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The E-Services of Estonias Tax and Customs Board

Karin Aleksandrov, chief expert, Service Department, Estonian Tax and Customs Board

Estonias Tax and Customs Board was one of the countrys first government institutions to create a user-friendly and rapid electronic communications channels for its clients. Most taxpayers in Estonia handle tax and customs business on the Internet, and it can now be said that all of the tax and customs obligations which relate to a broad user base can be fulfilled via E-channels.

Speed, convenience and simplicity are important keywords in every area of life today.  The people of Estonia live in the Information Society, and they expect government institutions to keep up with the times.  The provision and use of Internet services is a natural part of these developments.
The Estonian Tax and Customs Boards early decision to create convenient and rapid E-communications channels for its clients led to a situation in which 86% of taxpayers filed their tax returns electronically in 2007.  In the corporate sector, the same could be said of 88% of corporate income and social tax returns, 90% of value added tax returns, and 92% of excise tax returns.
2006 was the breakthrough year in abandoning paper-based customs procedures [1].  Thanks to Complex, which is a system for the processing of customs declarations, nearly 99% of such declarations are now submitted electronically.


The Tax and Customs board was established in 2004 through a merger of two separate departments.  Each had established its own E-communications channels with different functions and a different visual appearance.  Once merged, the Tax and Customs Board pursued major developments in the area of E-services, creating what was known as the New E-tax Board.  At the end of 2007, users were presented with a new E-service channel which bore the visual identity of the Tax and Customs Board and offered all of the relevant tax and customs services under the name E-tax Board/E-Customs.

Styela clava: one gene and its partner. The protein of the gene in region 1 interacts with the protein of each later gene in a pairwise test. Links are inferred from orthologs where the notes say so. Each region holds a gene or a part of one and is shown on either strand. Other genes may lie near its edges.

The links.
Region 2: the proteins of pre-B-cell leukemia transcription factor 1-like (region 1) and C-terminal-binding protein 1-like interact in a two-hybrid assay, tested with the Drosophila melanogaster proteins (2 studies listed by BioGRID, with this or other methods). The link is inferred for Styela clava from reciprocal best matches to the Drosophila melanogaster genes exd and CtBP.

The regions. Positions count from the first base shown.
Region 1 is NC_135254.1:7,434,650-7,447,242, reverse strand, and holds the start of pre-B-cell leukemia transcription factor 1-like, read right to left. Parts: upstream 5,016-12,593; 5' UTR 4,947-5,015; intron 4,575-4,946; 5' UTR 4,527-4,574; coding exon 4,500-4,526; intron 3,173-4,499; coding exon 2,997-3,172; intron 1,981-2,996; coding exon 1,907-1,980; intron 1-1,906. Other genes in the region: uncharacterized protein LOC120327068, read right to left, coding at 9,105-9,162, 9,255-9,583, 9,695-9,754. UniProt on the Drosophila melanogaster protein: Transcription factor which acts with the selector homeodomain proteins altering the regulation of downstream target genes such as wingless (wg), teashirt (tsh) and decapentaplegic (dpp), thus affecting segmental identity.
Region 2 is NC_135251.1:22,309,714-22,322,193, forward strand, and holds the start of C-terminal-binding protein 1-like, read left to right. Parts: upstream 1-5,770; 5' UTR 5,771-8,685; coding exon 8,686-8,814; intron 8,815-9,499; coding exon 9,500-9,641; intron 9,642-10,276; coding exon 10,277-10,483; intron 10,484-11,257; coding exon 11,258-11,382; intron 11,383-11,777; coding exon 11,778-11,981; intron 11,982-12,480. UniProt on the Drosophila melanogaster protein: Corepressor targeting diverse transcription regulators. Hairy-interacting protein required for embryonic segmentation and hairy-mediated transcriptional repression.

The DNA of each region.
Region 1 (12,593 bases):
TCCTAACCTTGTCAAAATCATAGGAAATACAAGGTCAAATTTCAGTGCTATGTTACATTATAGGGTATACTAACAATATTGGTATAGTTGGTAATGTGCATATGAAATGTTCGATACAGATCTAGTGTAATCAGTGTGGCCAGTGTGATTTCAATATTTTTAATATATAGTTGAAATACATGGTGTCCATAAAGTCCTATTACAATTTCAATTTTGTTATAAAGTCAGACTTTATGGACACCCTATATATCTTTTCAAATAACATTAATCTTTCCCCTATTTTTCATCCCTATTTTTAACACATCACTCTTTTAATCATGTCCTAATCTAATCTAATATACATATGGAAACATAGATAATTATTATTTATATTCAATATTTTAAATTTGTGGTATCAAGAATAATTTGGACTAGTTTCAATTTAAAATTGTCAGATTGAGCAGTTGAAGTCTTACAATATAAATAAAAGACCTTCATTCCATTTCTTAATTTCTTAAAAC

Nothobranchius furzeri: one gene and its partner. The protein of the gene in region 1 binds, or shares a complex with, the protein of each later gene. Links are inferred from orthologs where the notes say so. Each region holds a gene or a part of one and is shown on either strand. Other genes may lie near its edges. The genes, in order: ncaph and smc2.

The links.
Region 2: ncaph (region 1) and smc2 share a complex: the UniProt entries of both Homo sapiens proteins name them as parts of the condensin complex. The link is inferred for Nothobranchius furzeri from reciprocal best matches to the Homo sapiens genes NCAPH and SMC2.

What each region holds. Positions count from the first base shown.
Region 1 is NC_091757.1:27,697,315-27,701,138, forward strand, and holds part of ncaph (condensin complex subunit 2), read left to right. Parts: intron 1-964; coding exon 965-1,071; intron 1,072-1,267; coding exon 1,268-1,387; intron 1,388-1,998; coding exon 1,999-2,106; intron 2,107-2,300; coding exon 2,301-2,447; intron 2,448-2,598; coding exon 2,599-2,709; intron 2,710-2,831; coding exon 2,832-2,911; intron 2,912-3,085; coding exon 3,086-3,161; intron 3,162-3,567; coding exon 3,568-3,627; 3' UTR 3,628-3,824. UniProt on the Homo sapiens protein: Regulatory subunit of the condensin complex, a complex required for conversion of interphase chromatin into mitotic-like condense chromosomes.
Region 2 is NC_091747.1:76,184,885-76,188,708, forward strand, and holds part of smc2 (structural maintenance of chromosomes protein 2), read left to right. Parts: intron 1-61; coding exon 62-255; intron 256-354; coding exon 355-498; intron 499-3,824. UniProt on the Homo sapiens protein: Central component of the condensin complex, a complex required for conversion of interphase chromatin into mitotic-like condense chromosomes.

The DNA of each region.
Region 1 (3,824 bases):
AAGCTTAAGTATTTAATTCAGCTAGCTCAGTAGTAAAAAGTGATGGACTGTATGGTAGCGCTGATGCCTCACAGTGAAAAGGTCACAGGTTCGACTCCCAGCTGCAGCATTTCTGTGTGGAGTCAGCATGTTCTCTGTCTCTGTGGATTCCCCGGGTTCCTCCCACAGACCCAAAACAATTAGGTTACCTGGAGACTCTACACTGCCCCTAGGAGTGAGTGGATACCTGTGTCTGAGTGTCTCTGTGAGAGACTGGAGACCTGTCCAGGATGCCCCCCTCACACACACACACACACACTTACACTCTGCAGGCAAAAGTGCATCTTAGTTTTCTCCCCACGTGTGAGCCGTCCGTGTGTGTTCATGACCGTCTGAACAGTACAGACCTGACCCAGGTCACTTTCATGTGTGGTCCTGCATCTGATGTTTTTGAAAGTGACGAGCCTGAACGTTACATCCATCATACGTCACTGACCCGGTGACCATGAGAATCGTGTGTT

This updated environment is based on proposal from our clients and our own ideas and capabilities.  In 2006, the Tax and Customs Board organised an international E-services seminar in Tallinn to listen to ideas and to exchange experiences with tax administrators from other countries.
One reason for the reorganisation of the electronic service channel was that the former menu-based navigation solution was too complicated, and it was not possible to distinguish between different roles.  Users with official authorisation had compounded too many links, and the former solution did not make it possible to add easily accessible links to new applications or to group the links.
The new E-service solution helped to eliminate all of the stated problems.  It also:
Provides for a modern and ergonomic working environment for both the client and the tax or customs official, facilitating the movement of users through this environment;
Comprehensively distinguishes between the roles and desktops of users (private client, corporate client, official);
Offers an optimum menu structure which can easily be supplemented with new applications in the future.
The new desktop menu structure was compatible with all of the existing applications, and it made it possible to add new technical solutions so as to increase usability.  It also made it possible to limit user numbers during periods of high load in the various applications.